Exercise as it relates to Disease/Combating Dyslipidaemia: Exercise vs Pharmaceutical intervention

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Cholesterol and triglycerides are widely grouped together as Lipids or fats and are an important component to the normal functioning of the body. When blood lipid (fats) concentrations become either too high or too low, this condition is described as Dyslipidaemia.[1] The most common forms of Dyslipidaemia are high levels of Low density Lipoprotein (LDL) or “bad” cholesterol, Low levels of High density Lipoproteins (HDL) or “good” cholesterol and high levels of triglycerides.[2] According to the 2011-2012 Australian health survey, 63.2% of the Australian population over the age of 18 have some sort of lipid disorder, Furthermore it is estimated that 5.6 million Australian adults have unmanaged high blood cholesterol and of these adults only 1 in 10 are consciously aware of this fact:.[3][4]

Causes of Dyslipidaemia[5][6][edit]

Dyslipidaemia is a condition that is caused by many different factors. In developed countries the most prevalent cause of Dyslipidaemia is the combination of sedentary lifestyle and excessive consumption of fatty foods. Genetic abnormalities (inherited), certain forms of medication and the presence of other diseases can also induce abnormal lipid concentrations in the blood, other lifestyle factors like obesity, smoking, and alcoholism are also common contributors.

The target Blood lipid concentrations for health are:[7]

  • Triglycerides - Between 10-150 Mg/dL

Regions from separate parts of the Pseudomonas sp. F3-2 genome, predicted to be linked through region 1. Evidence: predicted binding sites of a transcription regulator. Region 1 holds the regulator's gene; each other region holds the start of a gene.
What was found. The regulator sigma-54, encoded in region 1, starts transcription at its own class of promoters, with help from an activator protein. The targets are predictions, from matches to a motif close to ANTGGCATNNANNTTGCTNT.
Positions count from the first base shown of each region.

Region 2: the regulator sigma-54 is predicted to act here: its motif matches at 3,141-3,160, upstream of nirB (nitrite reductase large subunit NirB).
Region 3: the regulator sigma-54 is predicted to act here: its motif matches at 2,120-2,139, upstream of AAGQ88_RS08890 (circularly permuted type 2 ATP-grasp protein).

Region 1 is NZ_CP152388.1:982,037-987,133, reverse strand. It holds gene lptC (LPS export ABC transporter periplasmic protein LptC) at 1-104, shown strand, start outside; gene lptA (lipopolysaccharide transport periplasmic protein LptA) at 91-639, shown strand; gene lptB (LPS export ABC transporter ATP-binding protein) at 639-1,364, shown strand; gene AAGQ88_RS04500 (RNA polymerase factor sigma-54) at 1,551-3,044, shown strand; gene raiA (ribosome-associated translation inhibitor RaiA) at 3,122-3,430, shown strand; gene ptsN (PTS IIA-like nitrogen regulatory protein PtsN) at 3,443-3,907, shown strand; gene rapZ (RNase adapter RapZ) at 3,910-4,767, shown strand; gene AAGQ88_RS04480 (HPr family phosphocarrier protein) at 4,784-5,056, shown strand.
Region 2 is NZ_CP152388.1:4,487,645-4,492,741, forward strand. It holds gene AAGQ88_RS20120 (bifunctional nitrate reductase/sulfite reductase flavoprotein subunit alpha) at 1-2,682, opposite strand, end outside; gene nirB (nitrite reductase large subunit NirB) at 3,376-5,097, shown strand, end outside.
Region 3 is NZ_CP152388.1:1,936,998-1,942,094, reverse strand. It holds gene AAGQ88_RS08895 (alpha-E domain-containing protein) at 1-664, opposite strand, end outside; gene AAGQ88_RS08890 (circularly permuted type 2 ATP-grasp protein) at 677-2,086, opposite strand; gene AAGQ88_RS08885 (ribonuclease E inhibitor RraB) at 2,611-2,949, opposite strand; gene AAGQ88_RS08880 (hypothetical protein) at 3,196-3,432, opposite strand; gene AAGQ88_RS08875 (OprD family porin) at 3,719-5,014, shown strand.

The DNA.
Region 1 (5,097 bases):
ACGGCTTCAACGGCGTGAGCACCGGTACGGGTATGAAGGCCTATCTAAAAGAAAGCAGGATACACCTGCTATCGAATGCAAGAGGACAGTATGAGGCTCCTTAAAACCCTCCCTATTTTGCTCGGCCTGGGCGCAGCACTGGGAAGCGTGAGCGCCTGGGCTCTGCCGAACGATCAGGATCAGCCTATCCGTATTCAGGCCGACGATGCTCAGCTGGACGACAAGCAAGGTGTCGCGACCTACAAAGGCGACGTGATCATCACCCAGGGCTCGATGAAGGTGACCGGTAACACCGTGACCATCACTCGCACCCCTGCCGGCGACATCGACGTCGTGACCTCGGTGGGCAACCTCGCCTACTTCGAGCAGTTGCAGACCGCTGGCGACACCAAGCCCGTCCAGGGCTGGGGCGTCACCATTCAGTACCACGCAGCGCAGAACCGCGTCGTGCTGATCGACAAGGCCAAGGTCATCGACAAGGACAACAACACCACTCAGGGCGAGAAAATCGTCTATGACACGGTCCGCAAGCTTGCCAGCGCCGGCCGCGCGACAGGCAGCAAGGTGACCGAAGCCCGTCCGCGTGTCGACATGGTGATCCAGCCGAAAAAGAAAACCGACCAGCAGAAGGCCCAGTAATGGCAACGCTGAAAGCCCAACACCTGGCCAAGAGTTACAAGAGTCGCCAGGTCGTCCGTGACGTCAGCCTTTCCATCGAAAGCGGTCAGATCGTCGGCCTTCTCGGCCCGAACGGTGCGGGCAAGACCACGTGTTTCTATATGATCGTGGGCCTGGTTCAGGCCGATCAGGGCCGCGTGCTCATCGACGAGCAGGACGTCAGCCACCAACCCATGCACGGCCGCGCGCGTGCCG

• Total cholesterol - Less than 200 Mg/dL
  • HDL - Between 40-60 Mg/dL
  • LDL - Between 10-150 Mg/dL

Blood lipid concentrations above or below these norms, if not managed can lead to developing serious health issues (diabetes, atherosclerosis, strokes, heart disease etc).


There are two main methods of combating dyslipidaemia, one being exercise and lifestyle, the other being the use of pharmaceutical drugs. The aim of these methods is to return the blood lipid concentration back to the recommended ranges.


Drug intervention in combating dyslipidaemia provides patients with a proven and efficient method of lowering their blood lipid concentrations, drug therapy although expensive has been proven to lower blood LDL levels by about 30-40%. There are many different drugs on the market today for treating dyslipidaemia, below is a summary of the main classes of drugs currently in use:

Drug Function Adverse Effects
Statins- (e.g atorvastatin, simvastatin, and rosuvastatin) Inhibit cholesterol production,thus ↓ blood LDL levels, ↓ triglycerides levels and also ↑ HDL activity Myopathy, insulin resistance,liver damage and digestive problems
Bile acids- (e.g cholestyramine and colestipol) increase LDL uptake, thus ↓ blood LDL levels, adversely ↑ blood triglyceride levels Gastrointestinal irritation, constipation, Bloating and indigestion
Nicotinic acid- (e.g Niacin) Inhibit lipolysis, ↓ blood triglyceride levels, ↓ LDL levels and ↑ HDL levels Hepatotoxicity, flushing,skin rashes, indigestion, and rarer cases of nausea, vomiting and diarrhea.
Fibric acid deriviatives- (e.g clofibrate, gemfibrozil and fenofibrate) ↓ both blood triglyceride and LDL levels, also ↑ blood HDL levels (mechanism unclear) Gastrointestinal irritation, rarer cases of rashes, fatigue, headaches, and muscle pain
Ezetimibe- (e.g Zetia, Ezetol) inhibit luminal uptake of cholesterol, ↓ LDL concentrations in the blood, ↓ blood triglycerride levels allergic reactions (rare), skeletal abnormalities (with high doses)

The drugs above are usually combined to greater affect, caution need to be taken when administrating these drugs to children, pregnant and (or) nursing mothers.

Exercise/Lifestyle [9][edit]

Exercise in combination with lifestyle and diet intervention is considered the primary method of combating dyslipidaemia, for many individuals this approach has proven to be safer and much more effective in lowering blood cholesterol concentrations. Exercise and lifestyle modification target the following: